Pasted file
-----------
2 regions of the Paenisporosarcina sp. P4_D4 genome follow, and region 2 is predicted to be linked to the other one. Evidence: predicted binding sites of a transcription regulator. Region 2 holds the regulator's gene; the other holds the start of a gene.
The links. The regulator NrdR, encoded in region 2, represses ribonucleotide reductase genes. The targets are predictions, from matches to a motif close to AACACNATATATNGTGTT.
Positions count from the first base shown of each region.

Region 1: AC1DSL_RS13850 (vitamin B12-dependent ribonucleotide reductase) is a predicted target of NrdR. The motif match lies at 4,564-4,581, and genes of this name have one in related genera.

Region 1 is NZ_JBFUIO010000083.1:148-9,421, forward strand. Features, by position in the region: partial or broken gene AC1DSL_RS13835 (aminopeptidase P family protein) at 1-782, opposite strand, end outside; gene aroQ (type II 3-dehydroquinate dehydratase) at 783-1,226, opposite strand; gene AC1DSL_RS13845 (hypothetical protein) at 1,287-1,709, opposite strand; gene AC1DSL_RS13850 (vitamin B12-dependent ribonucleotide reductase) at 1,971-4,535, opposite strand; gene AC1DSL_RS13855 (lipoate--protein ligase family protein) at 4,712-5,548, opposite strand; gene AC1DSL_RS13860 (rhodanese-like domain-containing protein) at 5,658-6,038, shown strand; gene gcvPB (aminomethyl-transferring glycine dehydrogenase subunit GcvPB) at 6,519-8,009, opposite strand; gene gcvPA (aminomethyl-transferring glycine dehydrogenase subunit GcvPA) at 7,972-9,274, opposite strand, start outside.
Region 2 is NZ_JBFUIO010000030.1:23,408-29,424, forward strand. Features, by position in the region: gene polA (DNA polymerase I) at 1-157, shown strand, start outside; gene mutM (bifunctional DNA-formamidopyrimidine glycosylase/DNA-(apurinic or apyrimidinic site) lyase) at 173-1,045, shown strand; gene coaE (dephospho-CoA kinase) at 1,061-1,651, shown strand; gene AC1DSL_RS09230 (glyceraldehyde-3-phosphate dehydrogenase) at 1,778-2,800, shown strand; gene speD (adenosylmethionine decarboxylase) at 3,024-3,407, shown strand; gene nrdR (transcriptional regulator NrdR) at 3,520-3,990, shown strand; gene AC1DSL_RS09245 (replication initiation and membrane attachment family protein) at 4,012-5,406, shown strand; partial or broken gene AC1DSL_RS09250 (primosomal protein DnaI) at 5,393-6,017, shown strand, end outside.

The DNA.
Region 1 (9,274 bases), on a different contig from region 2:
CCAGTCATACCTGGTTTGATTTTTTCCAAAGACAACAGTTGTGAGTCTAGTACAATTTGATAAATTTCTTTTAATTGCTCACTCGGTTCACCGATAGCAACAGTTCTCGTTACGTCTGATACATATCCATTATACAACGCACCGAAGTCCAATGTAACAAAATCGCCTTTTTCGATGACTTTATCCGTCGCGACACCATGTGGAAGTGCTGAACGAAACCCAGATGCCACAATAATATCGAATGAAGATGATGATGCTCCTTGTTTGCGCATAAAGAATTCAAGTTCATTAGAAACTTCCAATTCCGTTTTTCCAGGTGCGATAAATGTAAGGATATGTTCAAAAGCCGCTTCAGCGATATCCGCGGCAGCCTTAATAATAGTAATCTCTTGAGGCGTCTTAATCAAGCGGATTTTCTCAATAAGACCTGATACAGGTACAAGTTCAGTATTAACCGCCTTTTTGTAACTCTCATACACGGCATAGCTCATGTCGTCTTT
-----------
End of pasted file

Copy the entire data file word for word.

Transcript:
2 regions of the Paenisporosarcina sp. P4_D4 genome follow, and region 2 is predicted to be linked to the other one. Evidence: predicted binding sites of a transcription regulator. Region 2 holds the regulator's gene; the other holds the start of a gene.
The links. The regulator NrdR, encoded in region 2, represses ribonucleotide reductase genes. The targets are predictions, from matches to a motif close to AACACNATATATNGTGTT.
Positions count from the first base shown of each region.

Region 1: AC1DSL_RS13850 (vitamin B12-dependent ribonucleotide reductase) is a predicted target of NrdR. The motif match lies at 4,564-4,581, and genes of this name have one in related genera.

Region 1 is NZ_JBFUIO010000083.1:148-9,421, forward strand. Features, by position in the region: partial or broken gene AC1DSL_RS13835 (aminopeptidase P family protein) at 1-782, opposite strand, end outside; gene aroQ (type II 3-dehydroquinate dehydratase) at 783-1,226, opposite strand; gene AC1DSL_RS13845 (hypothetical protein) at 1,287-1,709, opposite strand; gene AC1DSL_RS13850 (vitamin B12-dependent ribonucleotide reductase) at 1,971-4,535, opposite strand; gene AC1DSL_RS13855 (lipoate--protein ligase family protein) at 4,712-5,548, opposite strand; gene AC1DSL_RS13860 (rhodanese-like domain-containing protein) at 5,658-6,038, shown strand; gene gcvPB (aminomethyl-transferring glycine dehydrogenase subunit GcvPB) at 6,519-8,009, opposite strand; gene gcvPA (aminomethyl-transferring glycine dehydrogenase subunit GcvPA) at 7,972-9,274, opposite strand, start outside.
Region 2 is NZ_JBFUIO010000030.1:23,408-29,424, forward strand. Features, by position in the region: gene polA (DNA polymerase I) at 1-157, shown strand, start outside; gene mutM (bifunctional DNA-formamidopyrimidine glycosylase/DNA-(apurinic or apyrimidinic site) lyase) at 173-1,045, shown strand; gene coaE (dephospho-CoA kinase) at 1,061-1,651, shown strand; gene AC1DSL_RS09230 (glyceraldehyde-3-phosphate dehydrogenase) at 1,778-2,800, shown strand; gene speD (adenosylmethionine decarboxylase) at 3,024-3,407, shown strand; gene nrdR (transcriptional regulator NrdR) at 3,520-3,990, shown strand; gene AC1DSL_RS09245 (replication initiation and membrane attachment family protein) at 4,012-5,406, shown strand; partial or broken gene AC1DSL_RS09250 (primosomal protein DnaI) at 5,393-6,017, shown strand, end outside.

The DNA.
Region 1 (9,274 bases), on a different contig from region 2:
CCAGTCATACCTGGTTTGATTTTTTCCAAAGACAACAGTTGTGAGTCTAGTACAATTTGATAAATTTCTTTTAATTGCTCACTCGGTTCACCGATAGCAACAGTTCTCGTTACGTCTGATACATATCCATTATACAACGCACCGAAGTCCAATGTAACAAAATCGCCTTTTTCGATGACTTTATCCGTCGCGACACCATGTGGAAGTGCTGAACGAAACCCAGATGCCACAATAATATCGAATGAAGATGATGATGCTCCTTGTTTGCGCATAAAGAATTCAAGTTCATTAGAAACTTCCAATTCCGTTTTTCCAGGTGCGATAAATGTAAGGATATGTTCAAAAGCCGCTTCAGCGATATCCGCGGCAGCCTTAATAATAGTAATCTCTTGAGGCGTCTTAATCAAGCGGATTTTCTCAATAAGACCTGATACAGGTACAAGTTCAGTATTAACCGCCTTTTTGTAACTCTCATACACGGCATAGCTCATGTCGTCTTT